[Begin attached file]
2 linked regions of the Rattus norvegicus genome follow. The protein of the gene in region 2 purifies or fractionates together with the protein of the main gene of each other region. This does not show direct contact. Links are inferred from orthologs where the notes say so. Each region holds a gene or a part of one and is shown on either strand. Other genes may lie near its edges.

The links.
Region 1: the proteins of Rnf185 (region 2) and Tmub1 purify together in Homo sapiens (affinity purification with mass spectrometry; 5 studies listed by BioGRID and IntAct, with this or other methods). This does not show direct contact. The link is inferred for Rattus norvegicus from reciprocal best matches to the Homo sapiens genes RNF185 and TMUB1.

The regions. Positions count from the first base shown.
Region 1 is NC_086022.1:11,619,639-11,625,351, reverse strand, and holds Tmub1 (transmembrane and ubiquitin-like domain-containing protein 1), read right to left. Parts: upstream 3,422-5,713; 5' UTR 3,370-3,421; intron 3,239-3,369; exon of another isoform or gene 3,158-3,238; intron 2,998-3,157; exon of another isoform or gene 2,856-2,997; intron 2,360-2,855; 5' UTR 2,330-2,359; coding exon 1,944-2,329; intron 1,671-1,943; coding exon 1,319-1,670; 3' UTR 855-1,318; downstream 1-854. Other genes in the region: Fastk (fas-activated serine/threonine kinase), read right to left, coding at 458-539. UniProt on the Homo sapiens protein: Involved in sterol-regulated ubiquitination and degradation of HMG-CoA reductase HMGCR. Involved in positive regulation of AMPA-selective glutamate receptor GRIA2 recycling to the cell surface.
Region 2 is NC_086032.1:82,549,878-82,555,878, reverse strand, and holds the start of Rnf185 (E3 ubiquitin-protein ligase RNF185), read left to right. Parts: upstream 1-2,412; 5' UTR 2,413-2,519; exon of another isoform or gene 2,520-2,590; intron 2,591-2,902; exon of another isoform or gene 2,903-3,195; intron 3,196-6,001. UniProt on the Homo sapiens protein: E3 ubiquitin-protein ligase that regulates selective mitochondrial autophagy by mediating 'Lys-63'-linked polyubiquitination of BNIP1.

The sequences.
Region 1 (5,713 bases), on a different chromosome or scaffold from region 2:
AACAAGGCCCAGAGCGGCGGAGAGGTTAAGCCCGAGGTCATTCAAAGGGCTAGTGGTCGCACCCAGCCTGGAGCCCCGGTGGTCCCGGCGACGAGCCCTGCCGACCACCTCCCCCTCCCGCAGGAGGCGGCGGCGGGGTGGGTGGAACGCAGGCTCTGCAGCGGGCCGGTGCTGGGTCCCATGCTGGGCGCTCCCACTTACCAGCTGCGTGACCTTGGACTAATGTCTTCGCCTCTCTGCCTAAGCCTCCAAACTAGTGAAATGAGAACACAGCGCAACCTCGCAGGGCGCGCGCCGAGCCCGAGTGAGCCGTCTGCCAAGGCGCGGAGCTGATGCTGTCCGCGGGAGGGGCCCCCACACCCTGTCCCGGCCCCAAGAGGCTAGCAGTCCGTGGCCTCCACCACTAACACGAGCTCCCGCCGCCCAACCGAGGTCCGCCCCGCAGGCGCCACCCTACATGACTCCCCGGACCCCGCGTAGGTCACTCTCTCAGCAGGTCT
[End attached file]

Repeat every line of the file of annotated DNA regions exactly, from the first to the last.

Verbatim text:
2 linked regions of the Rattus norvegicus genome follow. The protein of the gene in region 2 purifies or fractionates together with the protein of the main gene of each other region. This does not show direct contact. Links are inferred from orthologs where the notes say so. Each region holds a gene or a part of one and is shown on either strand. Other genes may lie near its edges.

The links.
Region 1: the proteins of Rnf185 (region 2) and Tmub1 purify together in Homo sapiens (affinity purification with mass spectrometry; 5 studies listed by BioGRID and IntAct, with this or other methods). This does not show direct contact. The link is inferred for Rattus norvegicus from reciprocal best matches to the Homo sapiens genes RNF185 and TMUB1.

The regions. Positions count from the first base shown.
Region 1 is NC_086022.1:11,619,639-11,625,351, reverse strand, and holds Tmub1 (transmembrane and ubiquitin-like domain-containing protein 1), read right to left. Parts: upstream 3,422-5,713; 5' UTR 3,370-3,421; intron 3,239-3,369; exon of another isoform or gene 3,158-3,238; intron 2,998-3,157; exon of another isoform or gene 2,856-2,997; intron 2,360-2,855; 5' UTR 2,330-2,359; coding exon 1,944-2,329; intron 1,671-1,943; coding exon 1,319-1,670; 3' UTR 855-1,318; downstream 1-854. Other genes in the region: Fastk (fas-activated serine/threonine kinase), read right to left, coding at 458-539. UniProt on the Homo sapiens protein: Involved in sterol-regulated ubiquitination and degradation of HMG-CoA reductase HMGCR. Involved in positive regulation of AMPA-selective glutamate receptor GRIA2 recycling to the cell surface.
Region 2 is NC_086032.1:82,549,878-82,555,878, reverse strand, and holds the start of Rnf185 (E3 ubiquitin-protein ligase RNF185), read left to right. Parts: upstream 1-2,412; 5' UTR 2,413-2,519; exon of another isoform or gene 2,520-2,590; intron 2,591-2,902; exon of another isoform or gene 2,903-3,195; intron 3,196-6,001. UniProt on the Homo sapiens protein: E3 ubiquitin-protein ligase that regulates selective mitochondrial autophagy by mediating 'Lys-63'-linked polyubiquitination of BNIP1.

The sequences.
Region 1 (5,713 bases), on a different chromosome or scaffold from region 2:
AACAAGGCCCAGAGCGGCGGAGAGGTTAAGCCCGAGGTCATTCAAAGGGCTAGTGGTCGCACCCAGCCTGGAGCCCCGGTGGTCCCGGCGACGAGCCCTGCCGACCACCTCCCCCTCCCGCAGGAGGCGGCGGCGGGGTGGGTGGAACGCAGGCTCTGCAGCGGGCCGGTGCTGGGTCCCATGCTGGGCGCTCCCACTTACCAGCTGCGTGACCTTGGACTAATGTCTTCGCCTCTCTGCCTAAGCCTCCAAACTAGTGAAATGAGAACACAGCGCAACCTCGCAGGGCGCGCGCCGAGCCCGAGTGAGCCGTCTGCCAAGGCGCGGAGCTGATGCTGTCCGCGGGAGGGGCCCCCACACCCTGTCCCGGCCCCAAGAGGCTAGCAGTCCGTGGCCTCCACCACTAACACGAGCTCCCGCCGCCCAACCGAGGTCCGCCCCGCAGGCGCCACCCTACATGACTCCCCGGACCCCGCGTAGGTCACTCTCTCAGCAGGTCT